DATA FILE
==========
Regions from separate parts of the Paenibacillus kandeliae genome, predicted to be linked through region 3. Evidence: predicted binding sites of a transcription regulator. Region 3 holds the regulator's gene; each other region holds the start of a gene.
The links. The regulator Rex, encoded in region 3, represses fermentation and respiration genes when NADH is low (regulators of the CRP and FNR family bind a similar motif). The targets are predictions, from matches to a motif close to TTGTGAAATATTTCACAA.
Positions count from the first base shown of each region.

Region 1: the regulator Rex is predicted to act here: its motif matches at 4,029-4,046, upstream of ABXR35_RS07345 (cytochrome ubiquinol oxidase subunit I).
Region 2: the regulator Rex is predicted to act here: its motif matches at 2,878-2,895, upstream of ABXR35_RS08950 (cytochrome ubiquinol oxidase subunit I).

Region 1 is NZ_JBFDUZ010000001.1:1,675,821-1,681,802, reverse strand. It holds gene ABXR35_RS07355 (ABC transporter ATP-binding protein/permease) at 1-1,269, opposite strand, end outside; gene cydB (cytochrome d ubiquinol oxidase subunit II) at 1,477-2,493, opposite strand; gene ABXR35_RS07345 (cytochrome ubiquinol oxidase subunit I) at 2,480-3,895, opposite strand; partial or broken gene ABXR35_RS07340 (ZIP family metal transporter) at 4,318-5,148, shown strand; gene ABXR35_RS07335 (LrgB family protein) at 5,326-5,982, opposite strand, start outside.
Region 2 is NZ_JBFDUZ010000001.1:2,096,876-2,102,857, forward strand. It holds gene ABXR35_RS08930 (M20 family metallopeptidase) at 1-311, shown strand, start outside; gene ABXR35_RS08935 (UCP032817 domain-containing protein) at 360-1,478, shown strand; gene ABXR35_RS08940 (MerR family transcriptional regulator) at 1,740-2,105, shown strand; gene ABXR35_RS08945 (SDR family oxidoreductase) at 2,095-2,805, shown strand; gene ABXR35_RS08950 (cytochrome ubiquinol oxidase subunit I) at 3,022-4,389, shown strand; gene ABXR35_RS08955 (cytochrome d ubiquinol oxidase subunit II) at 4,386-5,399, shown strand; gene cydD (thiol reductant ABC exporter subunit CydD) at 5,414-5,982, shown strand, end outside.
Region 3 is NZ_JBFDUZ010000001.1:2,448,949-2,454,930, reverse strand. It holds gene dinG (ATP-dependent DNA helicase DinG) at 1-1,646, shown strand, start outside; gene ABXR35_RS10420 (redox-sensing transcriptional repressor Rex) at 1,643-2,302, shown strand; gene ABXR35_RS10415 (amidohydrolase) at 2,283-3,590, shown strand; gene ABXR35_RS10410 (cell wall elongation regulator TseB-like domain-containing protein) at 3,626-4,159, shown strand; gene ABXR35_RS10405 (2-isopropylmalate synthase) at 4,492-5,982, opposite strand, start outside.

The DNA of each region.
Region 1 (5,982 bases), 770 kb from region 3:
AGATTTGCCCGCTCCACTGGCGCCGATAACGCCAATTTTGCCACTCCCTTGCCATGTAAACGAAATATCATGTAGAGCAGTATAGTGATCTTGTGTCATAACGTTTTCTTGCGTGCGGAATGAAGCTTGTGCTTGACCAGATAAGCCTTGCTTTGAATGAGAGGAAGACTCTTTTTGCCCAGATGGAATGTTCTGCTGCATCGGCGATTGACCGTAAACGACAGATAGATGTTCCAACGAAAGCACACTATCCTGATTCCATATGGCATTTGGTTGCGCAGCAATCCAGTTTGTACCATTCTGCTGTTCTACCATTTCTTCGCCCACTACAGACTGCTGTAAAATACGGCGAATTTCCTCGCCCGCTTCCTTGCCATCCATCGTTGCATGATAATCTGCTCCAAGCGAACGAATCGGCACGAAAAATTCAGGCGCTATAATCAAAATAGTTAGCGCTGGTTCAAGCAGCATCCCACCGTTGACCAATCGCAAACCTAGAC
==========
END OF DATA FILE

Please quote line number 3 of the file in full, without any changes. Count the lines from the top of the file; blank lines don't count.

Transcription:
Positions count from the first base shown of each region.